Frequently we get calls from medical device companies telling us that they need to validate their processes, either because a customer, a partner, the FDA, or another regulatory body has cited them during an audit for lack of process validation. In many of these situations, the statement of work presented to us includes IQ, OQ, and PQ for the equipment and product, but not validation of the process. Process validation cannot proceed without calibrated and qualified/validated equipment, but that is only the beginning.
Manufacturing of a medical device consists of a series of processes. Examples of manufacturing processes include welding, injection molding, passivation, sterilization, labeling, and packaging. Most medical device manufacturing will include other processes as well. Validation of each process involves producing documented evidence that the process in question consistently produces results that conform to predetermined specifications. For example, the output of a welding process will be a specified weld strength as determined by using a test method. In this example, the intent of process validation is to demonstrate that when the weld is produced with inputs (angle, polarity, current, voltage, etc) in specified ranges, the weld strength will consistently meet the required, predetermined strength. In addition, the test method must be validated prior to using it to measure the output of the process during process validation.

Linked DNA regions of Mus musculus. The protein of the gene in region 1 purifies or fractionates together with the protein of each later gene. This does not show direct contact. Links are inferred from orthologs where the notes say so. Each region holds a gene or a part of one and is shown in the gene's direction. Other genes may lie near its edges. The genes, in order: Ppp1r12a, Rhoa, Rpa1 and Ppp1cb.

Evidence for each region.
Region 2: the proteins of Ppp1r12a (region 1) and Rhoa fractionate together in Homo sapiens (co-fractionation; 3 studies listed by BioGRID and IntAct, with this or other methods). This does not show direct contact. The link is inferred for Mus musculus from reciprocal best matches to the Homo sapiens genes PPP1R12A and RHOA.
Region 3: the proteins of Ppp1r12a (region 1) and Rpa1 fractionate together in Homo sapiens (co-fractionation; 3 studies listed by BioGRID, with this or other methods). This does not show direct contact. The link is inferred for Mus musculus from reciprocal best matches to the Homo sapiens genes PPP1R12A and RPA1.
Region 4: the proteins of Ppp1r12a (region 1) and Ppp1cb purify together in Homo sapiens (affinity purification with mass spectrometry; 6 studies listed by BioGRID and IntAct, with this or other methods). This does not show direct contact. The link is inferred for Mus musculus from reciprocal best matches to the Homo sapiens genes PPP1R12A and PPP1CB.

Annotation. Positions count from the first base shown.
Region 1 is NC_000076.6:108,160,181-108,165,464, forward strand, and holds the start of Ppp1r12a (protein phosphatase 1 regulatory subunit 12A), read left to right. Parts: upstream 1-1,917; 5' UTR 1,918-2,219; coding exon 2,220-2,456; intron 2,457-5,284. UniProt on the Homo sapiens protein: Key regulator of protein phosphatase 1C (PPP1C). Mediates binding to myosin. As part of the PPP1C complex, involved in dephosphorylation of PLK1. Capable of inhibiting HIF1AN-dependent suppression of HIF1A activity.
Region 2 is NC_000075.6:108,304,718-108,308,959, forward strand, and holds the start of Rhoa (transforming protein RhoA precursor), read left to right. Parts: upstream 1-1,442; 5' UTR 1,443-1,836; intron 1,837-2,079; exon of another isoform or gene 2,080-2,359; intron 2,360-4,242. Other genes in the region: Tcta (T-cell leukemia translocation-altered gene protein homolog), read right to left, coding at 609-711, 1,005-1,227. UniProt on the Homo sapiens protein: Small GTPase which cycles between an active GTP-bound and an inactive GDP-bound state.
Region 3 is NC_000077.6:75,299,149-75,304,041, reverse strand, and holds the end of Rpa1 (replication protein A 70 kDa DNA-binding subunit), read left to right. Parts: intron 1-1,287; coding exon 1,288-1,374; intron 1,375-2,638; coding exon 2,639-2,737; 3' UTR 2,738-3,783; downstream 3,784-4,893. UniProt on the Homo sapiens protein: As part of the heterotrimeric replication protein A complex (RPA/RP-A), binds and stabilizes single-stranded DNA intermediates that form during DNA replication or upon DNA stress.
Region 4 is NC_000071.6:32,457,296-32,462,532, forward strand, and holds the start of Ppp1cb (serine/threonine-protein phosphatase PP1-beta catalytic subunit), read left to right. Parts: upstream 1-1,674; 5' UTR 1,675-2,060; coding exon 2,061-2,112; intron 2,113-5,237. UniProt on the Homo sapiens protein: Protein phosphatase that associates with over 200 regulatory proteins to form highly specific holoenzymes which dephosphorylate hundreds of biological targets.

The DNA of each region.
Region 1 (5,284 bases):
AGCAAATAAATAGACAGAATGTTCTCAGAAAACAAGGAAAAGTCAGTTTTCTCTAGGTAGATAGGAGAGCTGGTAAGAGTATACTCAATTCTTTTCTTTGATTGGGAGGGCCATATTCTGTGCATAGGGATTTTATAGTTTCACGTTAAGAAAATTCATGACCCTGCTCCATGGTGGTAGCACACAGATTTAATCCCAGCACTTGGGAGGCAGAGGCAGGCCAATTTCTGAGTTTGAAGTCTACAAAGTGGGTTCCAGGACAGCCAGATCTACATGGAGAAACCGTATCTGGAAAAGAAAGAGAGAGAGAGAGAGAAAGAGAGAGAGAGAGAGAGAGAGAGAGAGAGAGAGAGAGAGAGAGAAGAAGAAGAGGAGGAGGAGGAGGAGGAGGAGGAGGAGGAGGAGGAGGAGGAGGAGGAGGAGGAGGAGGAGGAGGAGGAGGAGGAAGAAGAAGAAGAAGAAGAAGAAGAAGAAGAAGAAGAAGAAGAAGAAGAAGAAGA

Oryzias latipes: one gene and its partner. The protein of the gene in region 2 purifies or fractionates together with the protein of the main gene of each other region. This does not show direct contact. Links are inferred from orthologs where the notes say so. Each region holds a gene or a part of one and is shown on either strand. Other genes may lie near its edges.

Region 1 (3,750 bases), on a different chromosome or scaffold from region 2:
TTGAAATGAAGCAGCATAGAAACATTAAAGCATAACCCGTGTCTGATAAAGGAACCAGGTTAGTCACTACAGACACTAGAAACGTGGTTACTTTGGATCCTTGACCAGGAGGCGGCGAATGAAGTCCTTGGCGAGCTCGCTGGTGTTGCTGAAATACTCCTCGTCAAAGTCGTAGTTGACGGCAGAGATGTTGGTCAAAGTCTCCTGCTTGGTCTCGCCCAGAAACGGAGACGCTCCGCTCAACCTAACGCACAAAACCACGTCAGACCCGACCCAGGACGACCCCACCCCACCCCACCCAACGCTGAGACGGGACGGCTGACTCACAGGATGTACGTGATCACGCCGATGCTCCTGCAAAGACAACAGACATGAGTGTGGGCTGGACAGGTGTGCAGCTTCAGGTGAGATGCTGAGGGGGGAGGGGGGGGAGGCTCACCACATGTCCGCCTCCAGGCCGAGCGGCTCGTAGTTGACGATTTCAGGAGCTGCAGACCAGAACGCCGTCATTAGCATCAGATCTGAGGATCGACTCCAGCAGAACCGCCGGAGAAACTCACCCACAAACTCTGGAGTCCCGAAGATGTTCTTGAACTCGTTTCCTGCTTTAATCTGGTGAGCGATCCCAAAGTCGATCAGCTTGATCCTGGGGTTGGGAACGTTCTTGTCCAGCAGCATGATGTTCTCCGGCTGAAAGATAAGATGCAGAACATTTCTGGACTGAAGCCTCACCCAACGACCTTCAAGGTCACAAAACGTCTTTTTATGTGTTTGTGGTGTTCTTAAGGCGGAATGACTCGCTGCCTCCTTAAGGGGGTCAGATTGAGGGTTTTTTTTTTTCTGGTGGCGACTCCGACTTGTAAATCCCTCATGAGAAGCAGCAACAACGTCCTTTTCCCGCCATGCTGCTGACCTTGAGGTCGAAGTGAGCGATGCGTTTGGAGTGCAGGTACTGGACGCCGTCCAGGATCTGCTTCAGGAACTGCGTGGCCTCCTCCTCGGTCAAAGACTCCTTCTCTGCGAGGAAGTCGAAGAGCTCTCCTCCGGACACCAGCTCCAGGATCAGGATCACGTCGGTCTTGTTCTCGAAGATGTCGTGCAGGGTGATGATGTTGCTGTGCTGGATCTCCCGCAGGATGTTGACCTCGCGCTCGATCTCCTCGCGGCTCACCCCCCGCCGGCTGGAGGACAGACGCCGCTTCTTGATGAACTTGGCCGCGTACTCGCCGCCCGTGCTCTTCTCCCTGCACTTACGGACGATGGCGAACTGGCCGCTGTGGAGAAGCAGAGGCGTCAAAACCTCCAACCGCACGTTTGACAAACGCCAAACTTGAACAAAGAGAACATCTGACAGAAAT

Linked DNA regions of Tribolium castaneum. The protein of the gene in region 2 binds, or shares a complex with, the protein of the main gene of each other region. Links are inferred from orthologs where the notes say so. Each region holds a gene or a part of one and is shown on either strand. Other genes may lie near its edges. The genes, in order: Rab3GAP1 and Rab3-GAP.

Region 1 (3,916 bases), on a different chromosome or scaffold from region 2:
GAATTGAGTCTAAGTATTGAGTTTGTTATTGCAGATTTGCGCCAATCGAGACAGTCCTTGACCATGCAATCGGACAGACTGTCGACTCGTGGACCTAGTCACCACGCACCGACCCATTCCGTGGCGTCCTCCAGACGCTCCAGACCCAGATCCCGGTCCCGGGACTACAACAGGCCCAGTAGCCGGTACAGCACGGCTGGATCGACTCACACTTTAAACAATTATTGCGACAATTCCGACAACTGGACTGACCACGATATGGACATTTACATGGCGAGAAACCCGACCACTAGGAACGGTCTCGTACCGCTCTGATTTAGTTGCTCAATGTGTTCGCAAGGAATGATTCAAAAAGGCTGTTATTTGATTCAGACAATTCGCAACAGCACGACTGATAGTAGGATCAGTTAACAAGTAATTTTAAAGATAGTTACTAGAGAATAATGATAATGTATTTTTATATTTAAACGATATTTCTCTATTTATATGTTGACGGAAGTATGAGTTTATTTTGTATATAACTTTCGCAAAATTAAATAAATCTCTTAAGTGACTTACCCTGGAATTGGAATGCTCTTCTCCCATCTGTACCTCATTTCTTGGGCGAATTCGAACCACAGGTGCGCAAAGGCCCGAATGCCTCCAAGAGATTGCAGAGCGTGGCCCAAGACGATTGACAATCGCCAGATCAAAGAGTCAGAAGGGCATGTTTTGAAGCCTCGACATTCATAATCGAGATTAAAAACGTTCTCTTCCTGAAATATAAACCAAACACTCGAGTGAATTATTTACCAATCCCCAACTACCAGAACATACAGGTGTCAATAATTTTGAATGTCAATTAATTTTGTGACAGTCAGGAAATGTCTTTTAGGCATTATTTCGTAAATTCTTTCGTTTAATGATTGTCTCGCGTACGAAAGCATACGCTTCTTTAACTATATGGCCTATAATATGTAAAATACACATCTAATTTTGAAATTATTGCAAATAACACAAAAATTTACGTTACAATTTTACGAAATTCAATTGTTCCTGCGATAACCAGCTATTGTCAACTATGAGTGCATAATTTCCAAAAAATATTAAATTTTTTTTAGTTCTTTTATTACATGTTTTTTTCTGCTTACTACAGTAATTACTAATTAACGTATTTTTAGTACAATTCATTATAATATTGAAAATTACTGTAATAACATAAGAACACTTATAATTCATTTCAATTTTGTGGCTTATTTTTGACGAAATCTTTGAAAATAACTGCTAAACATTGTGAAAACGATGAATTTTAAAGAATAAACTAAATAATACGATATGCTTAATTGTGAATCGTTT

We have seen instances where medical device companies have received a 483 for lack of, or inadequate, process validation. The company has responded by performing only equipment validation. This response has lead to a Warning Letter. To prevent this from occurring, medical device companies need to be aware of the requirements for process validation. These requirements may be found in 21 CFR 820.75 and in ISO 13485.